We returned to the water and continued our quest. I found myself sticking around one particular kayaker who guided me to the famous green buoy, around the island, and back to San Francisco. Swimming on the east side of the island was relatively easy with the island blocking most of the current, providing the first opportunity so far to really see Alcatraz. Don’t forget to enjoy the view along the way!
Battling the Current
Once past the island, the current immediately started pulling in one direction away from the finish line. This is why they tell you to get as close to the island as possible before passing it. By the time I reached shore, I was much farther east than expected, and had to swim against the current to finish. Sighting only steers you in the right direction when you can actually see the skyline! I started sprinting as soon as I could make out the entrance to Swimmer’s Cove.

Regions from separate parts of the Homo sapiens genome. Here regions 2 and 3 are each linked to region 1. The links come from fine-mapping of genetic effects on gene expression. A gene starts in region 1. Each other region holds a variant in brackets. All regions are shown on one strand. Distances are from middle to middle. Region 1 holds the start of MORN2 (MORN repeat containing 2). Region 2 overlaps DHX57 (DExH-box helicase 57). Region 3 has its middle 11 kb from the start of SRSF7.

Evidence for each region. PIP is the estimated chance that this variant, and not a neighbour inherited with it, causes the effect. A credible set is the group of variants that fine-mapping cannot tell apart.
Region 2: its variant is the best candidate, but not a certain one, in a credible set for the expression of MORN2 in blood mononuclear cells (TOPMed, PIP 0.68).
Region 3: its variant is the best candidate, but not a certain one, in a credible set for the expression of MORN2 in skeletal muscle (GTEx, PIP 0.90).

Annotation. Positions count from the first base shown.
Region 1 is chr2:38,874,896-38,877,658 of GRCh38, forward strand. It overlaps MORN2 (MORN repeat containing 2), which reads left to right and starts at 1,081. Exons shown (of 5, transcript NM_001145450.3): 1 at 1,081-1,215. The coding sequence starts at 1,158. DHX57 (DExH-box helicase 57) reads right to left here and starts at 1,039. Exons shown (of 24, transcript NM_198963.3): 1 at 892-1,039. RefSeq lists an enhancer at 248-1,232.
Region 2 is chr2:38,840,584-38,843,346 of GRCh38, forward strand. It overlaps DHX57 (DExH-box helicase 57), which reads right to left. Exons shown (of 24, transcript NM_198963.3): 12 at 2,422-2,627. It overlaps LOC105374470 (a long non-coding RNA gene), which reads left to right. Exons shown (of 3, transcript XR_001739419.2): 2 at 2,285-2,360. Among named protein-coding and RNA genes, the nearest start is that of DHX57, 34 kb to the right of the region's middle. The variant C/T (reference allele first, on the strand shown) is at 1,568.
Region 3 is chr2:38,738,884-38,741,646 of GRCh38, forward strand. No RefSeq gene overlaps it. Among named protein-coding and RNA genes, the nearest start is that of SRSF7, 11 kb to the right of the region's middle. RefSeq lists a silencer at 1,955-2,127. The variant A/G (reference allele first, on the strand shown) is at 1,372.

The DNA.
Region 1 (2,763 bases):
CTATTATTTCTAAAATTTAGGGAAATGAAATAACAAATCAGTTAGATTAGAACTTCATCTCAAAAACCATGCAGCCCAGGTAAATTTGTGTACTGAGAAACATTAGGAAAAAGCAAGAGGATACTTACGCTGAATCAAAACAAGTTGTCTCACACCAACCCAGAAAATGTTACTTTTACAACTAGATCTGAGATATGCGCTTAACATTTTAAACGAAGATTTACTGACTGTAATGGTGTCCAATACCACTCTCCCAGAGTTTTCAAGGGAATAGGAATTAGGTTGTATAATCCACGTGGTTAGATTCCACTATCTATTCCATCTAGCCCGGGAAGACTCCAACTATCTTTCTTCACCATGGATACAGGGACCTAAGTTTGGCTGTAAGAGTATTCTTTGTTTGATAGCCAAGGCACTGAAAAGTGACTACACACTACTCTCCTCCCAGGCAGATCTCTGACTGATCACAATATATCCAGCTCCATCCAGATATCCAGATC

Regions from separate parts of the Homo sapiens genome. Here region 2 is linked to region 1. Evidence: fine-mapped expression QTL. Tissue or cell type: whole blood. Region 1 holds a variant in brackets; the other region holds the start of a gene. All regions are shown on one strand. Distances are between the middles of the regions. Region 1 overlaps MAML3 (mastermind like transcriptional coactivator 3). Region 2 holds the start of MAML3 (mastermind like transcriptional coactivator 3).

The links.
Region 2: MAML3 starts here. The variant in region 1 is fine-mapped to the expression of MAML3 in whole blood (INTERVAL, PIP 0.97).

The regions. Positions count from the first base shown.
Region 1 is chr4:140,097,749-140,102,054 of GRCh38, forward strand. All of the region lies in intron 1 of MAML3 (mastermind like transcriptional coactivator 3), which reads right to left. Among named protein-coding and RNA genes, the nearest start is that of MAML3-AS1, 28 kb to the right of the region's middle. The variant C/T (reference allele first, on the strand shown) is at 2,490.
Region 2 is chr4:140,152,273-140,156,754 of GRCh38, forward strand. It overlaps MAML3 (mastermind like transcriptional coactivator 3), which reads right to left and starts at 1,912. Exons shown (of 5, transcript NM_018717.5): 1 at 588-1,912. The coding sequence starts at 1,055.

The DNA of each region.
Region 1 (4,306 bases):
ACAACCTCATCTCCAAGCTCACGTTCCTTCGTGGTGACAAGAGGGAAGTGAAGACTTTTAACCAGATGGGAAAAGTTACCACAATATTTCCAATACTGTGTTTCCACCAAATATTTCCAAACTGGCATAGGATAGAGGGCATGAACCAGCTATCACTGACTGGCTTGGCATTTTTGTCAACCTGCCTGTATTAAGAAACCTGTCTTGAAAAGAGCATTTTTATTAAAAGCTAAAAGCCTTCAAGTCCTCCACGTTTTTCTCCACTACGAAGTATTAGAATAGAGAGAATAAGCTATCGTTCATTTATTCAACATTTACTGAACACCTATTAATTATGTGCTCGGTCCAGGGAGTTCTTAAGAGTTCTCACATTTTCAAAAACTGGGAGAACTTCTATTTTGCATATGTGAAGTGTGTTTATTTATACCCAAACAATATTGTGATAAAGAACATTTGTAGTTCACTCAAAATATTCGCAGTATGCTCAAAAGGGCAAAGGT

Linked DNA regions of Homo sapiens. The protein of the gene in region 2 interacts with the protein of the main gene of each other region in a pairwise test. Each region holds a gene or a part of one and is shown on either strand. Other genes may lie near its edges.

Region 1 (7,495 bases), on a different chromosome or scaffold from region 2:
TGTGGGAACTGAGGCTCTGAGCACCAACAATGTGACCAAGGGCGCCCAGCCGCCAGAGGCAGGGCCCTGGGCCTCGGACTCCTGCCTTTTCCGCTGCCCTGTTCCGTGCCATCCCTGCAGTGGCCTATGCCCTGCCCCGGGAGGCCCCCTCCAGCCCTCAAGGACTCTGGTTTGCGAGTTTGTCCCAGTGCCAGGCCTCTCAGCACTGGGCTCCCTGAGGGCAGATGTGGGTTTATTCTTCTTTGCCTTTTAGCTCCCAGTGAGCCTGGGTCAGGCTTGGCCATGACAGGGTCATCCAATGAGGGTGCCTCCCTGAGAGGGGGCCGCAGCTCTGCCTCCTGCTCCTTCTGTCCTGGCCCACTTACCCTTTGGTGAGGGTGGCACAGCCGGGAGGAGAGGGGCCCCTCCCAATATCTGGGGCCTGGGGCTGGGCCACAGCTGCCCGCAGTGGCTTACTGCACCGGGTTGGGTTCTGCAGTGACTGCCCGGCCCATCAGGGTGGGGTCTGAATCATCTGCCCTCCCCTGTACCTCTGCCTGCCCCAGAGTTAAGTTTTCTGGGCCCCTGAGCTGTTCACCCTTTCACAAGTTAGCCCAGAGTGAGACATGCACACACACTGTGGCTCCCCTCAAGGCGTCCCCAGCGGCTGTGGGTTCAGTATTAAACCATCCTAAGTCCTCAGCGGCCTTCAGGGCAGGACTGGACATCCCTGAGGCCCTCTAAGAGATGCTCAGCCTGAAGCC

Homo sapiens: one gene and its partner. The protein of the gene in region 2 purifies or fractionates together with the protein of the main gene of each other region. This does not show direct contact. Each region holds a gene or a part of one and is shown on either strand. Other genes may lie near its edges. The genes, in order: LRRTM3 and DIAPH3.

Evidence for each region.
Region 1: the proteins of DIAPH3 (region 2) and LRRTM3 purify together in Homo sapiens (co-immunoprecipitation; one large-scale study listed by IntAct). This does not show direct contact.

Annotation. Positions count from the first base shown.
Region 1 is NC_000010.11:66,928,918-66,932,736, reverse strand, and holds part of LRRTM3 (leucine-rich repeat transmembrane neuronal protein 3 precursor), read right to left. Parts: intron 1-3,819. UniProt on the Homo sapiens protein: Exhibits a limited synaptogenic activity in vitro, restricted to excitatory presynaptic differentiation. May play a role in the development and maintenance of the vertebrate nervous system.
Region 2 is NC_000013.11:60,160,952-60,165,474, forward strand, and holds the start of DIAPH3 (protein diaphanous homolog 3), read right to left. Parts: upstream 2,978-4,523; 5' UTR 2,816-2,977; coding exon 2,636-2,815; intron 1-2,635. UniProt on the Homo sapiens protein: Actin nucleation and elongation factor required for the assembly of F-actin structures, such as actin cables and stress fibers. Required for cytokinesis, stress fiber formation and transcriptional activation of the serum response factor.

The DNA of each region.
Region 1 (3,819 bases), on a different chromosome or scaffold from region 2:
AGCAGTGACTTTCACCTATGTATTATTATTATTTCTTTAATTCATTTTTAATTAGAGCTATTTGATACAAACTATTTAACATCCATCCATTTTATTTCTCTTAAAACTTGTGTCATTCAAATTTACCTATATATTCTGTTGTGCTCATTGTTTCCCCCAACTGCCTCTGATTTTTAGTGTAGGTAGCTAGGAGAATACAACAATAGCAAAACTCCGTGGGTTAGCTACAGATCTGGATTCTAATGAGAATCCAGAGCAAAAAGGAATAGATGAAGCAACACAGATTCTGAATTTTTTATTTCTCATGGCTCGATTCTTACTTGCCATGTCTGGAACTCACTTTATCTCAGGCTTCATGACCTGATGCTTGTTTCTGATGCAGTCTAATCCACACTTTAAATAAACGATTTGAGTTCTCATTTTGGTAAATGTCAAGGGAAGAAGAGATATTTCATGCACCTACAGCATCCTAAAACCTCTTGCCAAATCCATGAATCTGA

I could hear cheers at the finish line. As the waves helped carry me into shore, another type of wave overcame me. The magnitude of how much love and support I received over the past few weeks was overwhelming, engulfing me in the moment. We did it! We all swam around Alcatraz during a global pandemic, through the smoke and fog. In my gut I knew this swim would happen. All the risks paid off; we made our dreams come true.
Diving into Cold Water Swimming
I am slowly taking baby steps, warming up to cold water, which included a mini MySwimPro Ambassador training session with Catherine Breed, world record holder for swimming the length of Lake Tahoe. We did an easy swim in the Aquatic Cove the day after the event, no wetsuits. I couldn’t have worn a wetsuit even if I had wanted to since my neck was rubbed raw from the day before. Apparently one layer of body glide is not enough in salt water!